Darwin man jailed after dropping 20 kilogram weight on gym goer’s head


A man who slammed a 20-kg (44lbs) weight onto the head of another gym goer and inflicted horrible damage has been sentenced to prison.

After Shane William Ryan, 33, entered a guilty plea in the Supreme Court on the day his trial was set to begin, chilling CCTV of the event at a gym close to Darwin over 18 months ago has come to light.

One early morning in October 2020, the two men testified in court at the Next Level Gym in the Palmerston neighborhood of Rosebery, southeast of Darwin.


Ryan can be seen in the courtroom picking up a 20 kg plate and moving approaching the victim, who is laying on a bench with his back supported by dumbbells.

CCTV footage of the terrible incident where Shane William Ryan threw a 20 kg weight on another gym goer close to Darwin has surfaced. On Monday, he received a 19-month prison term.

The men was knocked to the ground when the attacker pounced at him and threw the weight onto the head of the gym patron.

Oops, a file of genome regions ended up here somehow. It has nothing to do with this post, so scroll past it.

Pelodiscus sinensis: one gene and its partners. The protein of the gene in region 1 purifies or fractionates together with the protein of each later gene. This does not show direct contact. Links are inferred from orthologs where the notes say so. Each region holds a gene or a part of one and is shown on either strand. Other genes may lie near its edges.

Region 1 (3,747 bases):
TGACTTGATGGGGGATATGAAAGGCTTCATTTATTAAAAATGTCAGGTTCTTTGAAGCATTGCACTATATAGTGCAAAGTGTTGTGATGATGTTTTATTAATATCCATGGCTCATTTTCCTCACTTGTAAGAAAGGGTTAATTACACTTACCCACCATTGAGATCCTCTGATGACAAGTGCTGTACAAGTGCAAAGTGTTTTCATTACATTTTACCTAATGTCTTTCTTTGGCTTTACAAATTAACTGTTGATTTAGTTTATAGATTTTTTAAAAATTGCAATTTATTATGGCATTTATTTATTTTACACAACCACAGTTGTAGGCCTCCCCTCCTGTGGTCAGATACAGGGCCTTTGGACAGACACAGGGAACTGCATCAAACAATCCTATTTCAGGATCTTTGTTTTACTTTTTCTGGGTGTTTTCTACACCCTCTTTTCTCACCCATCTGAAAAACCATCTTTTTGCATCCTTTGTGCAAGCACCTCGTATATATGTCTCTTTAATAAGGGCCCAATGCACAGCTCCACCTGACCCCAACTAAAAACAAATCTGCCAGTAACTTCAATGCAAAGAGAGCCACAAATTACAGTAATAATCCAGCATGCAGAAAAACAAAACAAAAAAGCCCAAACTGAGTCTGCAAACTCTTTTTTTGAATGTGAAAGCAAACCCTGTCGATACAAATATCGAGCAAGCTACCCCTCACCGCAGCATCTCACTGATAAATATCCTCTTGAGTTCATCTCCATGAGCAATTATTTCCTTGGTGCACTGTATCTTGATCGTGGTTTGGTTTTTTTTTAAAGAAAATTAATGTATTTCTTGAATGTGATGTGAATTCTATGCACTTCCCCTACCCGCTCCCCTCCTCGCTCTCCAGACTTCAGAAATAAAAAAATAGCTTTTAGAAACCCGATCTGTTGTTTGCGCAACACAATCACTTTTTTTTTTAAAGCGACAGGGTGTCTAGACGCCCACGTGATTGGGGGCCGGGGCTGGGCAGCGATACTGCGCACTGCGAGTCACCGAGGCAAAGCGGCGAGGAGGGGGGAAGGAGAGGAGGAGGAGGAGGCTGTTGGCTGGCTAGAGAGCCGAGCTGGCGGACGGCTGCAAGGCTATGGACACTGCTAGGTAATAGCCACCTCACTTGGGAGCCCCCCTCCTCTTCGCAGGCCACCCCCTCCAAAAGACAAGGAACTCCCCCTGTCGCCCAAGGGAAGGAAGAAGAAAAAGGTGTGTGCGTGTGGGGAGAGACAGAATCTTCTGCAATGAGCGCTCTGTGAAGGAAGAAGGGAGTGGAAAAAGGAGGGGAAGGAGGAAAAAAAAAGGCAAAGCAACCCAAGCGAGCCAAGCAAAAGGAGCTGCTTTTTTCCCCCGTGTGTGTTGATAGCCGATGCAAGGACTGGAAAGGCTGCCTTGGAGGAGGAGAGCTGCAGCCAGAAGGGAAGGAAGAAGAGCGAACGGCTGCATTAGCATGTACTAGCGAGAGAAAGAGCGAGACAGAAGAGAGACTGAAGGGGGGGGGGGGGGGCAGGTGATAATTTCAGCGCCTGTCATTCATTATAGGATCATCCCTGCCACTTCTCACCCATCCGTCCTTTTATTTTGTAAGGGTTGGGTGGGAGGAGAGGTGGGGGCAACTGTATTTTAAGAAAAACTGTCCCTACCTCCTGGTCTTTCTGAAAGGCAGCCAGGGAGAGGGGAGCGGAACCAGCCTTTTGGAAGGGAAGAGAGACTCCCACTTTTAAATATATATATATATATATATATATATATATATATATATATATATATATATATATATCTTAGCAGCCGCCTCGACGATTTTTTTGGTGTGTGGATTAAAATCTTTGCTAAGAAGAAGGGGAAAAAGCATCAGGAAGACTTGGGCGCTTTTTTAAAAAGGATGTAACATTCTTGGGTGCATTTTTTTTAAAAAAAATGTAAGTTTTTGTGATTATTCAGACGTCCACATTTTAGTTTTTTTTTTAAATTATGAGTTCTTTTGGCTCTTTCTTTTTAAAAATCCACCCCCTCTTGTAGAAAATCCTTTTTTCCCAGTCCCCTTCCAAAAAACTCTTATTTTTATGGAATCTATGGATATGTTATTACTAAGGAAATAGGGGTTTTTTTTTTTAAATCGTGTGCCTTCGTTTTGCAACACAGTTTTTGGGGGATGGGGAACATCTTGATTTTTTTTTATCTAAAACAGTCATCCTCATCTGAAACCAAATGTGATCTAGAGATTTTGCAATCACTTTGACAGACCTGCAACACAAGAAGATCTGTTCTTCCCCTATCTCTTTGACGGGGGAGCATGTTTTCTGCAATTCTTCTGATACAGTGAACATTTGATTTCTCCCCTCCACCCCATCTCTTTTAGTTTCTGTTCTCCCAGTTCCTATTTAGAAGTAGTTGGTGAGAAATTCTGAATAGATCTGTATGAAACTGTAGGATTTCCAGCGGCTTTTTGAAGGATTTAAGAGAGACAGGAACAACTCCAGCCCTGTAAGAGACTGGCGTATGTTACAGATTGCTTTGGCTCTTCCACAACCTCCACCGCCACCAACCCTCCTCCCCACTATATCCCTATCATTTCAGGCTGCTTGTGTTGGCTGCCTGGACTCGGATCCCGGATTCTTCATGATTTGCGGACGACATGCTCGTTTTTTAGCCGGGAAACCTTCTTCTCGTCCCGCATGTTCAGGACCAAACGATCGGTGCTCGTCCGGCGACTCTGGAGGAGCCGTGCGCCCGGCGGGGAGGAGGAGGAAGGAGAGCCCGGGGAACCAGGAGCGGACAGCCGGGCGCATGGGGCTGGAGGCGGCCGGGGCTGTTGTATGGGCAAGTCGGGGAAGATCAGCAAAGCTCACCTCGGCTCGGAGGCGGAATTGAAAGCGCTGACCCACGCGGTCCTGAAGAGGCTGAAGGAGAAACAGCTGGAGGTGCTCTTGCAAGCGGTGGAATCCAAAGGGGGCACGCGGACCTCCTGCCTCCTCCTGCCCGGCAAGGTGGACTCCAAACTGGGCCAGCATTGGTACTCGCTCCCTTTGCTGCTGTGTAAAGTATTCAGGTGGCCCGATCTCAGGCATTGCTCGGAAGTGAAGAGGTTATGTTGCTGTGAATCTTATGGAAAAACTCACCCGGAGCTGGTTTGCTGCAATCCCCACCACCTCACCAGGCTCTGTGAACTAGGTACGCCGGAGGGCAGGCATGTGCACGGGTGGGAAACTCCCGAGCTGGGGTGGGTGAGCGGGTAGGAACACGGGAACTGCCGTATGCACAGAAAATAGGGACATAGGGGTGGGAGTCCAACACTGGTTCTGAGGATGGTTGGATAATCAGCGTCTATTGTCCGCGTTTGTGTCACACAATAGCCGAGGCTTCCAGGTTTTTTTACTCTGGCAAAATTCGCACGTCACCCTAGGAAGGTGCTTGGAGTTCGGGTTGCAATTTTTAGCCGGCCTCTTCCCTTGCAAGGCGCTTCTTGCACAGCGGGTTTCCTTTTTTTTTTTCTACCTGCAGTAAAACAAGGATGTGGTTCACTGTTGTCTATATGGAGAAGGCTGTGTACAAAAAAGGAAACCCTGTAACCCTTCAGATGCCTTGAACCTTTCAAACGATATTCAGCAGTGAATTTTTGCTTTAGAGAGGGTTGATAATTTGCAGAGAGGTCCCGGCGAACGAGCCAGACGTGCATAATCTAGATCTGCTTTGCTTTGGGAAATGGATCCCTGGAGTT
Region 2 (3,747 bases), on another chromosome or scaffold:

The victim holds his face as Ryan looks to have damaged his ankle and walks away.


Later, Ryan went back to the man to assist him and call an ambulance.


The injured man sustained a broken skull, an eyebrow cut, facial edema, and “severe and ongoing” psychological effects, according to the NT News.

Justice Ryan was sentenced to 19 months in prison, and John Burns called his conduct “a extremely hazardous act.”

According to testimony given in court, the two had “amicable” and “pleasant” interactions, and this was not the reason behind the unprovoked attack.

Ryan claims the incident was a “accident,” but he acknowledged in court that his actions were intentional.



‘The victim was vulnerable as he was lying on his back and had weights in his hands, he was unable to protect himself — he also had no reason to believe that you would attack him as you did,’ Burns told Ryan in court.

‘The lack of an obvious motive for you to have engaged in this offence is troubling,’ he said.

‘Where there is obvious motive for an offence it is often possible to assess the likelihood of the offender reoffending.

‘That is simply not possible in circumstances where there is no obvious motive and you have chosen not to shed any light on that issue.’

Ryan must serve at least 10 months behind bars before he’s eligible for parole.